Q: Are residents of a Registered Family (RF) / Certified Family (CF) home required to wear face coverings?
Any adult or child kindergarten age or older in the designated child care portion of the home during child care operation hours must wear a face covering.
Q: Are staff required to wear additional layers of clothes and add/remove them as we move between groups of children?
Staff who are performing daily health checks, floaters, and adults feeding infants are required to wear a clean, outer layer of clothing (e.g., a larger size, long sleeve button down shirt, a smock, or an apron).
Q: Can you specify the PPE requirements specifically for floating staff and non-floating staff?
All staff must wear face coverings. Floating staff may use the same face covering for multiple groups. Face coverings must be changed after a daily health check if the adult interacted with a sick child.
Q: Does everyone in the entire building/facility have to wear a face covering while child care children are in the building/facility or does the rule only apply to the child care space and shared spaces such as entrances, hallways, and food prep areas?
This should be reviewed on a case-by-case basis. In a facility with multiple uses (e.g., church or school), only the child care areas require a face covering in accordance with the ELD guidelines. The remainder of the facility may have face covering requirements based on the Governor’s executive orders.
Q: Does a floater need to change coats for outdoor breaks between classrooms during the winter?
No, floaters can use one coat for multiple groups while they are doing breaks on the playground. We do suggest practicing social distancing while in this role as much as possible.
Q: Do aprons count as an outer layer of clothing?
Aprons are allowed as an outer layer of clothing for daily health checks and floaters but not for infant feeding. Infant feeding requires the full torso and arms be covered.
Q: Are children allowed to wear face shields?
Yes, if over the age of 2.
Q: When is a child considered a kindergartener?
Kindergarten age means that a child has turned 5 by September 1 and therefore is eligible to be enrolled in kindergarten.
Q: If we have a preschool classroom with mixed ages, do the 5-year-olds have to wear a face covering when younger children do not?
Yes, children who have turned 5 by September 1 are considered kindergarten age and must wear a face covering.
Q: Are outer layers changed between each child’s daily health check, or after all daily health checks are complete?
They must be changed when daily health checks are complete.
Q: Are there exceptions to wearing face coverings for adults and children experiencing medical conditions or disabilities? What would be required for documentation?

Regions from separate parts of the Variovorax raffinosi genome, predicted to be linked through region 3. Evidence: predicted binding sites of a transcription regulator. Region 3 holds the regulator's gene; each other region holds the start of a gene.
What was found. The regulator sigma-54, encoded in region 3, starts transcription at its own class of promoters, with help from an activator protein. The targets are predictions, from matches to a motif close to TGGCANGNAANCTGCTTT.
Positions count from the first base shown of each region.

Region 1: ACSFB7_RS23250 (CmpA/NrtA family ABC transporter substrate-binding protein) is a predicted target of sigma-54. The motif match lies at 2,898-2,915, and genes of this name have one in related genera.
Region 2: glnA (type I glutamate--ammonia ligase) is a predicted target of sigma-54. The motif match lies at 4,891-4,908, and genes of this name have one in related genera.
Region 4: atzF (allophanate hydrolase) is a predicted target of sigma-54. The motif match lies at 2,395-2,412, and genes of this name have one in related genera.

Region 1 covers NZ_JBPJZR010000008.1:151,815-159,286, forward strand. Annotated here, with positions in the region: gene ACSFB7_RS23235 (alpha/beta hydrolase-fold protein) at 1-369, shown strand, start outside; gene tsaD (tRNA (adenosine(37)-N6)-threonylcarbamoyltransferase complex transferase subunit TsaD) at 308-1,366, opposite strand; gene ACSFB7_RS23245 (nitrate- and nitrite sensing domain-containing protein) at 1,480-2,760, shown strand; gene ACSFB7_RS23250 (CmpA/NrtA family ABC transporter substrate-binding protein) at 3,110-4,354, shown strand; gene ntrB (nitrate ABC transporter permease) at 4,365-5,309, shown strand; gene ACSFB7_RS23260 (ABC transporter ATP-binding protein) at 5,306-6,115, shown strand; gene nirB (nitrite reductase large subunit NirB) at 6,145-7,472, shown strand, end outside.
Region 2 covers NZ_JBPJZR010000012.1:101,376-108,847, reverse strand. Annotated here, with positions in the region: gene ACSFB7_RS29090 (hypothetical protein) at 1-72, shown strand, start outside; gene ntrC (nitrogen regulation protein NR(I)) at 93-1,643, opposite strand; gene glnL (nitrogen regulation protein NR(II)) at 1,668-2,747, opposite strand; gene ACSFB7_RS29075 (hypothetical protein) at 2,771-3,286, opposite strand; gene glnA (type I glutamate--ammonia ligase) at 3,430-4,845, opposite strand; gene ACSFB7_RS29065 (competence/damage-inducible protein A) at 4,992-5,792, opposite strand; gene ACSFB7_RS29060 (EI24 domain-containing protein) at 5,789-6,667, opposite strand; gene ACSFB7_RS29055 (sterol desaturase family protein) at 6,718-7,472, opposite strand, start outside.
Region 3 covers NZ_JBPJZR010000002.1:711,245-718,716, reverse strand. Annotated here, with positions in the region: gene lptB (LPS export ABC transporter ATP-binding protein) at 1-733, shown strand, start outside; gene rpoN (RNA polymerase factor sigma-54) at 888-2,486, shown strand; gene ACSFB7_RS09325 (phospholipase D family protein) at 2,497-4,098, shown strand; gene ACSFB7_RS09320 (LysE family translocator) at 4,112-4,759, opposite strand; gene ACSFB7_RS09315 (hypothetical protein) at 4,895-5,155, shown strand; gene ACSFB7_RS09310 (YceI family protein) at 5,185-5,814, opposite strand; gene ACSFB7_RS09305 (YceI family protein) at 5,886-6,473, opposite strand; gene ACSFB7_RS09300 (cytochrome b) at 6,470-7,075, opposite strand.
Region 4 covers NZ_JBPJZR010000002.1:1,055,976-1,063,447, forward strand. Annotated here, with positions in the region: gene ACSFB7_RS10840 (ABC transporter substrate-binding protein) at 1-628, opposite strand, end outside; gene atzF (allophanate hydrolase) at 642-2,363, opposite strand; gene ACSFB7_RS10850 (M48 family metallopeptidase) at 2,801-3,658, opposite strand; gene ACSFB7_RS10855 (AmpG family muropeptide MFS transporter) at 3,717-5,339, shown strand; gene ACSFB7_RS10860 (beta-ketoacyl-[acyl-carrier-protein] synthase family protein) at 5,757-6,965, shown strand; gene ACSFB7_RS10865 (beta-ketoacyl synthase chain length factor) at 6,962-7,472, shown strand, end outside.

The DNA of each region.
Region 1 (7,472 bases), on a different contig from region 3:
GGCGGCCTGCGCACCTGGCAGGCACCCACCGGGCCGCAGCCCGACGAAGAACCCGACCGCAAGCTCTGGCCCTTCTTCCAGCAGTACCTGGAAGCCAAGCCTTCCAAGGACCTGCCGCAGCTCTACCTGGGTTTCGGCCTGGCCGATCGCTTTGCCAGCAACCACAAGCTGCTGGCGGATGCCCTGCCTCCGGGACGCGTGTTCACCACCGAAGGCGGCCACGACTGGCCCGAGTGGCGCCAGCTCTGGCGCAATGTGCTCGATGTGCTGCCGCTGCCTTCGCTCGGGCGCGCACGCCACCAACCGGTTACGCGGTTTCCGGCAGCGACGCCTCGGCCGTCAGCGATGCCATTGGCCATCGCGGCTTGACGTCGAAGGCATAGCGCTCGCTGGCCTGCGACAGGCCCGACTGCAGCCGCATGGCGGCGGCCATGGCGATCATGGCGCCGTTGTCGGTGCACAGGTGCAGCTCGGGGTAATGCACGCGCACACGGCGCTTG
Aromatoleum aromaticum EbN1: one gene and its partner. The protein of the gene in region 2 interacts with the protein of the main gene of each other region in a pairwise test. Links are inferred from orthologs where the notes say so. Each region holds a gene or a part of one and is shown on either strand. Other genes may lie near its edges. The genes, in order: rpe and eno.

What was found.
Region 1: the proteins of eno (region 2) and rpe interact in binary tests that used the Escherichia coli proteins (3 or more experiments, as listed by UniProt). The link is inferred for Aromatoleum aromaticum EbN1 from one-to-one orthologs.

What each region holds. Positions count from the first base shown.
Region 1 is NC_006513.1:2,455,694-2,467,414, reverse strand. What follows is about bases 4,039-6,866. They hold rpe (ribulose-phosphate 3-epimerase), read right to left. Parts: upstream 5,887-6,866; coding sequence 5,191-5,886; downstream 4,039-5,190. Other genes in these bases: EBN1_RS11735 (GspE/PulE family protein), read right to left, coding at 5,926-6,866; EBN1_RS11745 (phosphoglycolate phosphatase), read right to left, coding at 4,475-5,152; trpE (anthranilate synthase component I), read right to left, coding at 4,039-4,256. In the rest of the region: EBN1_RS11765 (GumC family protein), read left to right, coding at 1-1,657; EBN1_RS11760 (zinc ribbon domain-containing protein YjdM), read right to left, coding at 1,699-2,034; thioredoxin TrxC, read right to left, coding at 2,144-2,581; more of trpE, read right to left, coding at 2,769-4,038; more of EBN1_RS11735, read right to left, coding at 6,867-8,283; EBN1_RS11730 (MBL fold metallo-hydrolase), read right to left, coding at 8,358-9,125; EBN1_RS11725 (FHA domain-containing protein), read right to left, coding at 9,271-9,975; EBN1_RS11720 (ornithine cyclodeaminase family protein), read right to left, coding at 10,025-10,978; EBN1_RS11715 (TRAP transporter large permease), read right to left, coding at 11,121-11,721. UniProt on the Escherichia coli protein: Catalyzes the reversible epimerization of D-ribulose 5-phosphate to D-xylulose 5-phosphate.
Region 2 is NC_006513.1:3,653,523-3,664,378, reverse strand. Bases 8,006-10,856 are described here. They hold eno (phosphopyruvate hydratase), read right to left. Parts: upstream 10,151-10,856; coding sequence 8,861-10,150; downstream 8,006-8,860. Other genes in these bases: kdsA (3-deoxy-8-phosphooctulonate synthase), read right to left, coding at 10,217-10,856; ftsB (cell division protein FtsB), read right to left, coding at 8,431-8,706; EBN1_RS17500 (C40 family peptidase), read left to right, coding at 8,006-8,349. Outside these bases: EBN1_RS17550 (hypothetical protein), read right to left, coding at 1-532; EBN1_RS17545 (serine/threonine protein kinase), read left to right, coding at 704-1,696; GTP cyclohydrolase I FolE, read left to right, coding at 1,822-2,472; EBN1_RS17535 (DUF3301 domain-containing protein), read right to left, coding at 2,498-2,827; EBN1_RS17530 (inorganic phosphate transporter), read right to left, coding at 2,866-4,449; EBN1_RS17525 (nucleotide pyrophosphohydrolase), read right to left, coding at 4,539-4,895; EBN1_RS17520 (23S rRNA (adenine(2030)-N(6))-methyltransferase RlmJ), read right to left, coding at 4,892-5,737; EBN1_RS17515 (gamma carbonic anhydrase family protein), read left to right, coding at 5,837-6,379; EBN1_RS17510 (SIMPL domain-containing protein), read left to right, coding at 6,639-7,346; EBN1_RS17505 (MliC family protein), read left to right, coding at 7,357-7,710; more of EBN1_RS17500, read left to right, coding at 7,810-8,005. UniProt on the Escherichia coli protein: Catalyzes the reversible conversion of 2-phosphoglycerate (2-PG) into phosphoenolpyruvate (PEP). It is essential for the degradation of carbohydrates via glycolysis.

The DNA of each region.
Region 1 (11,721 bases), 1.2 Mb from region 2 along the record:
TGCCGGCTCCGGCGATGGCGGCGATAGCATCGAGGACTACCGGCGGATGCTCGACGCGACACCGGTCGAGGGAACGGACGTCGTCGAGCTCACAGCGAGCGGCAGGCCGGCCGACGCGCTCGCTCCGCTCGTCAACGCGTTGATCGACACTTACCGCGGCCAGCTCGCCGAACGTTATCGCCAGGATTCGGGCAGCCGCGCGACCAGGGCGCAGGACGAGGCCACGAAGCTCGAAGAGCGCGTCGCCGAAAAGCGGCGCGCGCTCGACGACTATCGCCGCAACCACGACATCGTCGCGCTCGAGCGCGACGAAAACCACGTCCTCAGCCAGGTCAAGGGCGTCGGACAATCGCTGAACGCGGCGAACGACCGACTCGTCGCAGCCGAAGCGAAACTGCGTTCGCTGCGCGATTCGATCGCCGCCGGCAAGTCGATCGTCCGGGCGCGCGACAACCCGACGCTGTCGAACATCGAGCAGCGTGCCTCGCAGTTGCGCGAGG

Adults and children can get an exception to the face covering requirement with a doctor’s note indicating that they have a medical condition or disability preventing them from using the face covering. The note does not have to specify the reason why they cannot wear a mask, but it must indicate that they are unable to do so.
Q. Is a new outer covering required every time a baby is fed?
The guidance requires a “clean” outer layer of clothing. If the layer of clothing has not been soiled in any way, it can be used for multiple feedings of the same infant; however, the outer layer may only used for one infant. Staff must have a clean outer layer for each infant they feed. Establishing primary caregiving for the infants will reduce the number of layers needed.
Q: What if a child is very upset and refuses to wear a face covering, do they need to be sent home?
The Office of Child Care suggests having parents support wearing face coverings at home prior to coming into care. Have conversations with the child to explain how wearing a face covering helps keep our friends safe. Parents could supply fun or silly masks and have them look at themselves in the mirror. Do the best you can to work with parents and help the child feel comfortable.
Q: Does the clean layer for feeding an infant apply only to bottle feeding?
Yes, this does not apply to infants who are seated and being spoon-fed.
Q: Are floaters required to change their face covering every time they enter a new room?
The guidelines do not require a change of face covering when you enter a new classroom – only when the face covering gets soiled. The requirement for an outer layer has been adjusted in response to comments during input sessions to clarify that you must wear a unique layer (e.g., the same smock in classroom A throughout the day and switch out for a different smock in classroom B when the classroom is switched).
Q: Is there money available to help with PPE?
The ELD is working on additional grants for child care programs that received a grant in Phase 1 and Phase 2 of the state’s grant program. ELD is also working on offering providers access to supplies at a discounted price.
Q: How do we properly dispose of soiled masks?
After removal of a soiled face covering, the face covering should be put away into a secure place that is not accessible to others. For example, it could be placed into a plastic bag or plastic container that is inaccessible to children prior to being cleaned.
Q: What happens if we cannot get a parent to provide a mask?
We suggest having a supply of washable masks on hand for children who do not bring one. Families should be informed of the requirements of operating during COVID-19. Providers should communicate directly with the parent and address any barriers they are having to providing a mask.
Q: Are face coverings required while eating and drinking?
Q: Could a receiving blanket be considered a clean outer layer?
If the blanket is large enough to cover the entire front of the adult, including arms, then it would be allowed.